Tel: 020 7220 0811
UK

SEARCH JOBS

We currently have over 2535 live roles

Resilience, Nursing and You

17th Jul, 2018

Resilience, Nursing and You

Everybody’s talking about resilience, but what does resilience actually mean?

According to one source, it means ‘the capacity to recover quickly from difficulties; toughness’. If you head to www.resilience.org, their definition is that resilience is ‘the ability to successfully cope with a crisis and to return to pre-crisis status quickly’. For me, resilience means being able to hit a bump, however big, get back up and move forward.

Now, here’s a potentially controversial thought: I believe resilience doesn’t come naturally to most people. It definitely didn’t come naturally to me, yet here I am, at a point in my life where I actually feel very resilient. But how did I get here, and how does it work?

In my teenage years I was severely bullied. I won’t go into the details, but many days were spent coming home crying my eyes out, not fitting in and believing the things people said about me, which made me feel quite bad about myself.

Over the years, I’ve made friends who love me for who I am and my work colleagues seem to enjoy my company. It wasn’t until adulthood that I finally started to believe in myself, which translated into me feeling better, fully embracing who I am and what I stand for, starting my nursing journey three years ago and having a successful career in healthcare.

Resilience comes in many shapes and forms within a nursing course, from handing in assignments and pushing through 2000+ word essays to presenting in front of your peers or setting foot into your placement setting. The moment you motivate yourself to sit down at your laptop and start your essay, the one you were really dreading, that’s resilience coming through – remember that.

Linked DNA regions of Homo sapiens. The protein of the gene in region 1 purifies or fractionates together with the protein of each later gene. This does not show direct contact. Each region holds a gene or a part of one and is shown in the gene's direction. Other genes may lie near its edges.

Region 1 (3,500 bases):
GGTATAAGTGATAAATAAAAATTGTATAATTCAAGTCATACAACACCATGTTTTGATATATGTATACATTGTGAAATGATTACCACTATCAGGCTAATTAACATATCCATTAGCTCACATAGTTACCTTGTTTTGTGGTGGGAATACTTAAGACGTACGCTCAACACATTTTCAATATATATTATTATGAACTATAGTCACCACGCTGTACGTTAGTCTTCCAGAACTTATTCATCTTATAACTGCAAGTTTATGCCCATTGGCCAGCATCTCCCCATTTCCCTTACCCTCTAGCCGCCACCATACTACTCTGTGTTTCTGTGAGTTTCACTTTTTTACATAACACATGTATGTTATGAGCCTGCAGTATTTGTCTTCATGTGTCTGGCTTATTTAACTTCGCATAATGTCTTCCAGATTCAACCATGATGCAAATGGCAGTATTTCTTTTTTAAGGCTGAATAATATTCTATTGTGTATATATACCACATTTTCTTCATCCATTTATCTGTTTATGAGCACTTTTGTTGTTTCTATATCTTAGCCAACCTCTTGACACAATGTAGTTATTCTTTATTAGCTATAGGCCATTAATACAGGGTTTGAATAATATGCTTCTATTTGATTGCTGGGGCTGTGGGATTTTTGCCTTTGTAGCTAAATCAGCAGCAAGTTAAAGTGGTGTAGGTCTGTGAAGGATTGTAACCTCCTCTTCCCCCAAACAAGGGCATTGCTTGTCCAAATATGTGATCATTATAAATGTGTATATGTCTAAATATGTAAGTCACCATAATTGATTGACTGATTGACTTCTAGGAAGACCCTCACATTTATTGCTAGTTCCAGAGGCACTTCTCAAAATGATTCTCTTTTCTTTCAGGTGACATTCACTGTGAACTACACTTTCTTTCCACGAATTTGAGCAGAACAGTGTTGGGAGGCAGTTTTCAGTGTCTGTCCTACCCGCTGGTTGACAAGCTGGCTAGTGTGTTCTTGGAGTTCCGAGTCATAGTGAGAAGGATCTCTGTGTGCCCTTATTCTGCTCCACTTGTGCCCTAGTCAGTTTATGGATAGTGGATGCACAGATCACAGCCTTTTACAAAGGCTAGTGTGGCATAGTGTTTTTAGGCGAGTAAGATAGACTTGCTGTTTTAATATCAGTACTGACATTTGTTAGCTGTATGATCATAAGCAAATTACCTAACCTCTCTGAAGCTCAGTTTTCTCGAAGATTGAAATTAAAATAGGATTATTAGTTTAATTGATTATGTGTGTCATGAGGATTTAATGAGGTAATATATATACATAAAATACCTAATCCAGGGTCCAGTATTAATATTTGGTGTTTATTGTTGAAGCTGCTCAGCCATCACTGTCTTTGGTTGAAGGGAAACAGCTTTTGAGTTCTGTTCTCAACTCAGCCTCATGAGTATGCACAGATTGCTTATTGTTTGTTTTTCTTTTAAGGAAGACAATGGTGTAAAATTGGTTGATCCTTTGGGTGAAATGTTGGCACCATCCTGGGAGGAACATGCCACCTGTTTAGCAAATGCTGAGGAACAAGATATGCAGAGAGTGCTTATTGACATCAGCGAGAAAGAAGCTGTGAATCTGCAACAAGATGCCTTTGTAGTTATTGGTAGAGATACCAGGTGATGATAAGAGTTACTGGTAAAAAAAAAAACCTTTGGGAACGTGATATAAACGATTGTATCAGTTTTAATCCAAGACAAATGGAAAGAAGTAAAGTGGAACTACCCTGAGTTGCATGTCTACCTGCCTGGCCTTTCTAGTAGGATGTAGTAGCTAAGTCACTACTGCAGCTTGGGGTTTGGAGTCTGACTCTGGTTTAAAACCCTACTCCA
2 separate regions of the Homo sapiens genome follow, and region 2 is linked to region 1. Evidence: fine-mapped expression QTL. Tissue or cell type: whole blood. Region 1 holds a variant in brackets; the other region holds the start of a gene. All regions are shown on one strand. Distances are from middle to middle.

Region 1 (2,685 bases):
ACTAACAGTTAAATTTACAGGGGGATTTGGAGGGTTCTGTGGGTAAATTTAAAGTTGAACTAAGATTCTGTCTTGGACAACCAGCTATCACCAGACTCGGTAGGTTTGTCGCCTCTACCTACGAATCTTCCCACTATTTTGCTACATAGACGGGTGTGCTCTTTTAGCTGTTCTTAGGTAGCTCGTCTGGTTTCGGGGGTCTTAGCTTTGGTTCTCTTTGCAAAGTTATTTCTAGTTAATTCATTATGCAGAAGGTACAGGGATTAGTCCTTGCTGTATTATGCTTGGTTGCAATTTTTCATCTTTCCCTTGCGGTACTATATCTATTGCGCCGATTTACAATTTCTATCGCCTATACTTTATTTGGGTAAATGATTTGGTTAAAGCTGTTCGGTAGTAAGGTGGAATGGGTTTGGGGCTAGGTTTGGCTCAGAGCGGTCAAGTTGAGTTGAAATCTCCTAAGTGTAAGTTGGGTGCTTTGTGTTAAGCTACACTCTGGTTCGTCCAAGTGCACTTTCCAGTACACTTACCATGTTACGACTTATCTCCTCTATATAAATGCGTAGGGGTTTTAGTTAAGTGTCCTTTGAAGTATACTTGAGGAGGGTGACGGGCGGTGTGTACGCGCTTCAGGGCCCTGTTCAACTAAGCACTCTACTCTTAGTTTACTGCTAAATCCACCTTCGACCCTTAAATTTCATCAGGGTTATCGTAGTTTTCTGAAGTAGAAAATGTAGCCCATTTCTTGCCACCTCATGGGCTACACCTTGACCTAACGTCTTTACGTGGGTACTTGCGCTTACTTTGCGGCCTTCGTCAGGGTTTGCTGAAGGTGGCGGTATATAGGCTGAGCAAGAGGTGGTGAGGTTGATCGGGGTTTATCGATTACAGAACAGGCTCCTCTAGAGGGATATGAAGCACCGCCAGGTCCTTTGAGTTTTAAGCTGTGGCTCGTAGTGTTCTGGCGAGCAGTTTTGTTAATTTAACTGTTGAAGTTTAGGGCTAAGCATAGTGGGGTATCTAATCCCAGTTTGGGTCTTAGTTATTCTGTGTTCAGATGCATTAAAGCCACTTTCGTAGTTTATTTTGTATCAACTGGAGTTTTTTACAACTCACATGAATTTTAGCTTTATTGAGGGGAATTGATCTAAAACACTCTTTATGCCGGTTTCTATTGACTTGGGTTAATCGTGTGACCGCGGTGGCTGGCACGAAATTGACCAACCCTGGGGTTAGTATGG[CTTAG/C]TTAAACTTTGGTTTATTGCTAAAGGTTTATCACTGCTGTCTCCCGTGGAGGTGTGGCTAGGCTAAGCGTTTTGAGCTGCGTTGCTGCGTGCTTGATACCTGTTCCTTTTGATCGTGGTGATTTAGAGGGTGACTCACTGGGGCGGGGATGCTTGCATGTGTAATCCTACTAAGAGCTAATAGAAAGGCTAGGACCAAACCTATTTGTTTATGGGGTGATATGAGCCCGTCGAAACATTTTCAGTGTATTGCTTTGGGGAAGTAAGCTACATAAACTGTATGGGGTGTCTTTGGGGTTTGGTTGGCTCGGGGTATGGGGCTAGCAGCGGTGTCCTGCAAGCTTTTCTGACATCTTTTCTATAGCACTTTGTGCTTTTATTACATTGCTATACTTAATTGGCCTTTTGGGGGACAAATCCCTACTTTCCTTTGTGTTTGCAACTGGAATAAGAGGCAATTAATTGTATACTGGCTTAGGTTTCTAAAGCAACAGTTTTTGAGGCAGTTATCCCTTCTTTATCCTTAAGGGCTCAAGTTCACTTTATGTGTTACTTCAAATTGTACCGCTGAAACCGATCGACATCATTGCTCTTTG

It’s not only major events that come under the resilience umbrella - the small victories need celebrating too!

What’s helped me, and what I’d advise you to do is:

  • Ask for help when you need it and learn where to find it. Student services, personal tutors and mentoring services are all there to help you.
  • Ring the alarm bells early on. If you’re struggling, don’t hide from it. If you need extra time for an assignment, are falling behind on coursework or managing personal conflicts while trying to fulfil placement hours, it’s better to ring those bells early on so the right measures can be put in place.
  • Remember, there is nothing wrong with asking your family, friends and fellow classmates for help when you’re struggling. They might not know the subject you’re researching or the practice area your placement is in, but they do know you and how you can cope with difficult situations.

I also feel that when you practice as a nurse or healthcare professional, resilience rears its head in different ways. We look after critically ill patients, as well as their families and loved ones who are going through very hard times, which affects us all differently. And as healthcare professionals, we have various ways of coping with this, but coping is something we must learn to do. Sometimes that’s dealing with different colleagues, challenging patients, families, aggressive behaviour, palliative care and, unfortunately, patients passing away.

Then there’s the other side of resilience, which occurs when things go wrong, mistakes are made, and some (or all) of the responsibility is yours. How do you deal with this?

  • Be honest about what happened.
  • Talk about the crisis that you’re going through with a mentor, personal tutor, friend or partner. Don’t feel like you need to tackle the issue on your own.
  • After the crisis has happened, and you’ve come out the other side, reflect on it. Write, film, blog, vlog or even just run through it in your head, but reflect on what happened.
  • Don’t forget you’re human. Mistakes happen. Yes, in our profession a mistake can have very significant ramifications, but that’s why there are so many safety nets in place, for instance, double checking medication or documentation of every single action you do during your shift.

What measures can you put in place to ensure that you remain resilient?

Written by: Ewout van Sabben

Twitter: @Ewout1985

Check out Ewout’s nursing blog: ewoutsdiary.wordpress.com

If you would like to see your work on our blog, contact us through our Twitter page!